‘Kill it immediately.’ 3-foot long fish that can live on land found in Georgia waters

‘Kill it immediately.’ 3-foot long fish that can live on land found in Georgia waters
This is a close up of the mouth and fierce teeth of a snakehead, an invasive species found this month in a Georgia pond. (U.S. Geological Survey Archive Photo via The Charlotte Observer) (Source: U.S. Geological Survey Archive Photo via The Charlotte Observer)

GWINNETT COUNTY, GEORGIA (Mark Price/The Charlotte Observer) - An invasive Chinese fish that can live days on land has been found in Georgia, and state wildlife officials are warning people to “kill it immediately” if they see one.

Northern snakeheads are native to China’s Yangtze River, but one was caught this month in a private pond in Gwinnett County northeast of Atlanta, Georgia Department of Natural Resources officials said in a news release.

Northern snakehead are bad news. And for the first time, the invasive fish has been confirmed in Georgia waters. If...

Posted by Wildlife Resources Division - Georgia DNR on Wednesday, October 9, 2019

How it got there is a mystery, but Georgia is now among the 14 states where snakeheads have shown up uninvited and unwanted, Georgia officials said.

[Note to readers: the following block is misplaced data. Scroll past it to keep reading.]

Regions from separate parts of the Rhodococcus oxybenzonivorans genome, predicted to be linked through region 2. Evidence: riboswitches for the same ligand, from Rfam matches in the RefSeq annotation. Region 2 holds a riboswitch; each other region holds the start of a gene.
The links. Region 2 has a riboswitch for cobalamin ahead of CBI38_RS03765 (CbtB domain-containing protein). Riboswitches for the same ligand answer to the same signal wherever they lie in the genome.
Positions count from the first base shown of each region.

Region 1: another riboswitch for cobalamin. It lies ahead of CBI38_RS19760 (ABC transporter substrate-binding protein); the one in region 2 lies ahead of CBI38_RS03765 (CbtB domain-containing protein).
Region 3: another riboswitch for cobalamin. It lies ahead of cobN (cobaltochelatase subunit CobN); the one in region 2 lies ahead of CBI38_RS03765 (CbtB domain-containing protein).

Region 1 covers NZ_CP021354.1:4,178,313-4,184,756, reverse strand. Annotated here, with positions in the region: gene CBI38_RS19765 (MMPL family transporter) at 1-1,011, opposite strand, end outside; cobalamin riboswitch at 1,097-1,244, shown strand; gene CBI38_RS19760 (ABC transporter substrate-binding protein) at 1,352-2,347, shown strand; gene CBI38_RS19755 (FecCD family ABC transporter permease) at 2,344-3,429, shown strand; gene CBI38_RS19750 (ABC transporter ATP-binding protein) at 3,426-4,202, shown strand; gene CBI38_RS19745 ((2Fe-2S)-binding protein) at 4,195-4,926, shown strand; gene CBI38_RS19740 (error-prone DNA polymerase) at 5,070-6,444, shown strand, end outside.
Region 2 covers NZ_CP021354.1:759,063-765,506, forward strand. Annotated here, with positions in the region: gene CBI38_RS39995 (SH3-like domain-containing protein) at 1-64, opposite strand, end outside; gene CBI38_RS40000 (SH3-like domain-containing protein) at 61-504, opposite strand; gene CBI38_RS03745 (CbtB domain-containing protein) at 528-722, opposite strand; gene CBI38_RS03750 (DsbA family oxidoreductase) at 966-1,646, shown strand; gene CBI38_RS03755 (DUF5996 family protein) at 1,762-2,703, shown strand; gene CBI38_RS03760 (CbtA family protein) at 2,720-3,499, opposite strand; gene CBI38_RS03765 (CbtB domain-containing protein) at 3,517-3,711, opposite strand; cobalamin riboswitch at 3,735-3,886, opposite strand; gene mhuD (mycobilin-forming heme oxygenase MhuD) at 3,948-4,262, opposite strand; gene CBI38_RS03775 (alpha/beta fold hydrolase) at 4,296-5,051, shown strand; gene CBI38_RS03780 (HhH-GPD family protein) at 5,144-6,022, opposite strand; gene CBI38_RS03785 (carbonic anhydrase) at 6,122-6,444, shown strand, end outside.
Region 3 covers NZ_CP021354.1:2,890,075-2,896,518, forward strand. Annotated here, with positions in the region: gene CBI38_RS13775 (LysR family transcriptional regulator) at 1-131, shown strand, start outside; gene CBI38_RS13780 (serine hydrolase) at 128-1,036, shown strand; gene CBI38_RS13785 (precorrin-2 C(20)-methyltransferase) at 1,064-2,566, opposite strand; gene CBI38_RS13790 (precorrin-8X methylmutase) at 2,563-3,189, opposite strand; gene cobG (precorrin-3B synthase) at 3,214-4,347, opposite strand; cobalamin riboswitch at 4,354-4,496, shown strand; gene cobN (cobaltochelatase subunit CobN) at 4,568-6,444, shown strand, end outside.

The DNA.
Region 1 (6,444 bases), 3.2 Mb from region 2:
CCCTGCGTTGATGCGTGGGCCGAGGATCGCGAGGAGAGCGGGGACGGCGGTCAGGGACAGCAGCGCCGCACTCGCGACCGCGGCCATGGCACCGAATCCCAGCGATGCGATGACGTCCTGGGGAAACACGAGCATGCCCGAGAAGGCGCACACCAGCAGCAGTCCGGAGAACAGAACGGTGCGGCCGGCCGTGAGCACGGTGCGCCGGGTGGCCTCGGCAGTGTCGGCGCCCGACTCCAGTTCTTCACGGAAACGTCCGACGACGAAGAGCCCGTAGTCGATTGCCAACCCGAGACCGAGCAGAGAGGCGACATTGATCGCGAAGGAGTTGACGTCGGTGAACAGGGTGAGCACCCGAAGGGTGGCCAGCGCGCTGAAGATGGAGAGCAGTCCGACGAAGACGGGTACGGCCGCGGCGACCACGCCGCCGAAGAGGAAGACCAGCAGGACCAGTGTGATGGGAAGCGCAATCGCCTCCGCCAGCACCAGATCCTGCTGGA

“If you think you’ve caught a northern snakehead... kill it immediately and freeze it,” Georgia wildlife officials warned in a press release. “They can also breathe air allowing them to survive on land and in low oxygenated systems.”

The federal Aquatic Nuisance Species Task Force reports snakeheads have “an air bladder” that helps them “to survive for up to four days out of the water.”

If it can find mud to burrow into, they’ll live even longer, the task force reports.

“This unique adaptation and their ability to travel over land to new bodies of water by wiggling their bodies over the ground, gives the snakehead a competitive edge over other fishes,” the task force site says.

Snakeheads grow to 3 feet and have a “voracious” appetite that includes not just other fish but “birds and mammals,” according to the task force.

Georgia wildlife officials suspect the snakehead found there was likely “introduced through unauthorized release,” rather than wiggling to the pond.

“In Georgia, it is unlawful to import, transport, sell, transfer, or possess any species of snakehead fish without a valid wild animal license,” officials said in the release.